|Emigrants below decks on the|
'Each adult will be provided with an intermediate passage, including provisions on a liberal dietary scale, for the sum of 19 pounds, or a steerage passage for 10 pounds, and on arrival in Natal have secured to him twenty acres of freehold land.' Passage monies had to be paid in advance and a passenger should take with him knife, fork, tablespoon, teaspoon, metal plate, a hook-pot, a mug and bedding. The scale of provisions for each class of passenger was stated.
Among Byrne's 20 ships, 15 sailed from London, three from Liverpool and two from Glasgow. All were sailing vessels, mostly barques or brigs of low tonnage. The smallest were the Wanderer (the first to arrive at Natal, on 12 May 1849) and the Sandwich (carrying only 12 passengers and arriving 27 July 1850; these vessels were 173 and 180 tons respectively. The largest was the Minerva, a former East Indiaman, at 987 tons, and the Unicorn, 946 tons.
They carried on average 150 settlers with their baggage, agricultural implements and other possessions. Some of the ships had schoolmasters and clergymen on board and under the Passenger Acts of 1849 each ship was obliged to carry a doctor. A number of children, elderly people and the sickly died on the long voyages of three or four months' duration, but most passengers arrived in good health and spirits. Despite Atlantic gales and baffling winds all the ships save two arrived safely at Port Natal, anchored outside the harvour in the roadstead, and disembarked their passengers in boats. The two exceptions were the Minerva and the British Tar, both hit by sudden storms and wrecked shortly after arrival - the immigrants survived.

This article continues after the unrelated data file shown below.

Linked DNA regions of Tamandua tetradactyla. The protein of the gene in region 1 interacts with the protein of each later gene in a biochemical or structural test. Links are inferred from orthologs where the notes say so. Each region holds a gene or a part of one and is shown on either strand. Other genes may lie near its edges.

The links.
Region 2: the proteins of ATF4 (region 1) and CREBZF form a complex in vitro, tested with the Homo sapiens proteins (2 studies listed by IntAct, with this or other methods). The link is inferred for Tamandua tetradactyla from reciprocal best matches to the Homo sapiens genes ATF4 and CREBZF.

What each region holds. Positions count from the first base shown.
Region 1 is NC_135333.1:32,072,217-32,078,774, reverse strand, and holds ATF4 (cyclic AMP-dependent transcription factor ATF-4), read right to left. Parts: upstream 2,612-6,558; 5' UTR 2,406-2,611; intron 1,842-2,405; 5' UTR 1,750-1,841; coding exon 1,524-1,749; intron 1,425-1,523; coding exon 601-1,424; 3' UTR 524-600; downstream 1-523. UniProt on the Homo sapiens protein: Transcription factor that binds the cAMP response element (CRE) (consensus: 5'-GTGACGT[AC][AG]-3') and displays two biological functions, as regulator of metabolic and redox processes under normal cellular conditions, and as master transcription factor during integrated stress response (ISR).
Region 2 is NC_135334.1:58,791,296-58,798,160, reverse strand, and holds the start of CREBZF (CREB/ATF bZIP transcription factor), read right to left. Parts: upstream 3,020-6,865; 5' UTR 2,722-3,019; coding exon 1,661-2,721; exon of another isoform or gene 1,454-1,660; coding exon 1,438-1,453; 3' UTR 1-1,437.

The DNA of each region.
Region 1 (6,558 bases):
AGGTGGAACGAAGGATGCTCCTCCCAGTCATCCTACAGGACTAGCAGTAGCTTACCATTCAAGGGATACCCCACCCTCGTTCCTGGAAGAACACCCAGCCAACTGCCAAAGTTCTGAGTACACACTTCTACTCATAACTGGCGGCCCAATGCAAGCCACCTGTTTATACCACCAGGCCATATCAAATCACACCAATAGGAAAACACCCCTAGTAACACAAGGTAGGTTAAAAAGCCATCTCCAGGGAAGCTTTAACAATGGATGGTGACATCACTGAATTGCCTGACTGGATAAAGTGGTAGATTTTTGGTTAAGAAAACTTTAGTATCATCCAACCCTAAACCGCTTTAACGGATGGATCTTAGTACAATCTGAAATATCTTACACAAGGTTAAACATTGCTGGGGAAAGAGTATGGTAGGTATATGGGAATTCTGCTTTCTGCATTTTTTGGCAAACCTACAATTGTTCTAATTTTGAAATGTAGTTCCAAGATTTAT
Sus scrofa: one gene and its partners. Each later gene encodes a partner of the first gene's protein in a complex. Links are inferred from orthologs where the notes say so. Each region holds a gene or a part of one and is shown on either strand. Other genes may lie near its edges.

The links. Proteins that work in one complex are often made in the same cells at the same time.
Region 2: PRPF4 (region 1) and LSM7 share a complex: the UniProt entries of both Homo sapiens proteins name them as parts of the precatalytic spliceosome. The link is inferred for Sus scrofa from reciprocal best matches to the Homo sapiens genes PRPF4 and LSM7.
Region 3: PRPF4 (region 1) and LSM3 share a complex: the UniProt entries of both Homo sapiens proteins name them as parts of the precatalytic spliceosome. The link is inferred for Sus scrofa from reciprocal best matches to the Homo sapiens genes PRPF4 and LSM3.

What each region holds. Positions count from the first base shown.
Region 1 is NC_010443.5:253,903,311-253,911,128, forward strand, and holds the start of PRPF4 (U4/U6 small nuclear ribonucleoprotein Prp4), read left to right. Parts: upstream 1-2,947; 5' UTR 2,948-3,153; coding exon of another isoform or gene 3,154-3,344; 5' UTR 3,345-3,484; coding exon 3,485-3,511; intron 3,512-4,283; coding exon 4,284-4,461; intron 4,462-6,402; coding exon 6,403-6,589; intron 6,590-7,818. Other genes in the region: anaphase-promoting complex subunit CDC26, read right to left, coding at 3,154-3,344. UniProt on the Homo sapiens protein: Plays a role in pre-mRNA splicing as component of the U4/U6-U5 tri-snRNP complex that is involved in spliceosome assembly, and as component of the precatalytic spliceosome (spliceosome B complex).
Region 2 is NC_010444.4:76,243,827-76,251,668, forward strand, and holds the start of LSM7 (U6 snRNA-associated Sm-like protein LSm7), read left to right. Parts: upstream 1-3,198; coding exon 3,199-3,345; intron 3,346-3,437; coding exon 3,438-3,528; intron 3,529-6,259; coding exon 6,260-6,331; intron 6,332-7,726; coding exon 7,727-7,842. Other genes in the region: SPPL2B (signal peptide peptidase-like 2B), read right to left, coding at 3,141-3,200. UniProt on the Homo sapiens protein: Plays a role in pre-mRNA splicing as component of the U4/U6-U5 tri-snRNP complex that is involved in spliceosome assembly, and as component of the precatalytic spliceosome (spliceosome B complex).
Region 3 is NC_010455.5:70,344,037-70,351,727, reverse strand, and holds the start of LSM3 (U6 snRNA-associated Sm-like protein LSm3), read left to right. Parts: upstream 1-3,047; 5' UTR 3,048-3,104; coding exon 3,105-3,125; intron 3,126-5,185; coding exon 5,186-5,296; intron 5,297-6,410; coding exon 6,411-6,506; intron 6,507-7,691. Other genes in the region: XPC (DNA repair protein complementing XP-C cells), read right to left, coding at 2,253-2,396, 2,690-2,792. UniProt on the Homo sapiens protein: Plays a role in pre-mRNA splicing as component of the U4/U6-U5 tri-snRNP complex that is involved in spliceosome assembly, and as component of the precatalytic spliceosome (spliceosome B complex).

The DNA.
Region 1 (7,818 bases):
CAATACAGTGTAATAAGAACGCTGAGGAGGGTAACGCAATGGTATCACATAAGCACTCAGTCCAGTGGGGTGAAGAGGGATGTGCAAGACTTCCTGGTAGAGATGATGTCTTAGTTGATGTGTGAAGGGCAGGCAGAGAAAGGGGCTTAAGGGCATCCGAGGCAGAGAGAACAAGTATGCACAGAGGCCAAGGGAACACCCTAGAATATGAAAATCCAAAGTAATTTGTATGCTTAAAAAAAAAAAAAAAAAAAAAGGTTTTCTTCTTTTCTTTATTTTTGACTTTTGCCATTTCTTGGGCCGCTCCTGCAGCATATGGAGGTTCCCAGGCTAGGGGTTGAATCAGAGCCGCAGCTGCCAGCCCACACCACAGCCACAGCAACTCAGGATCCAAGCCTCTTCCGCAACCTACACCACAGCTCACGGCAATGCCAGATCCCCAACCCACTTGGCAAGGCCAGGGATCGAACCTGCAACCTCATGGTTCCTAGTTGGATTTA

This was the beginning rather than the end of the settlers' vicissitudes. Their story is eloquently told in A F Hattlersley's numerous works on the topic, and passenger lists as well as details of each voyage can be found in J Clark's Natal Settler Agent.
The mammoth project undertaken by Shelagh Spencer in her British Settlers in Natal: a Biographical Register 1824-1857, is as yet incomplete. Seven volumes arranged alphabetically by surname are currently available, so far up to names beginning with 'G'. Even if your ancestor's biography has not yet appeared, the index to each section is worth checking for incidental references to the name occurring elsewhere in the text.
W J Irons's Christian Emigration and Colonization Scheme piggy-backed on the Byrne scheme, about 400 Wesleyan Methodists being shipped on some of Byrne's vessels and settling at Verulam on the Natal North Coast. Similarly, Byrne's ship the Lady Bruce carried a group of settlers from the Duke of Buccleuch's estate in Hampshire. All these settlers are listed in Clark's book mentioned above.
Original passenger lists for Byrne arrivals are held at Pietermaritzburg Archives Repository under the archives of the European Immigration Department (EI) and some other sources.
Other private schemes were a spin-off from Byrne's enterprise: among them were those of John Lidgett and Richard Hackett, bringing Wesleyans in the ships Hebrides, Herald, John Bright, Choice and Nile. The Haidee also brought Wesleyans, from Yorkshire, through the efforts of Henry Boast. Other immigrants arrived on the Ballangeich and Justina, arranged by George Murdoch and Richard Pelly. In 1856 Alexander McCorkindale's group of approximately 80 immigrants came out on the Portia.
These settler parties were all of much smaller size than Byrne's, but together helped to build up Natal's colonial population.
http://sa-passenger-list.za.net/Particularly informative on the ship Haidee and its passengers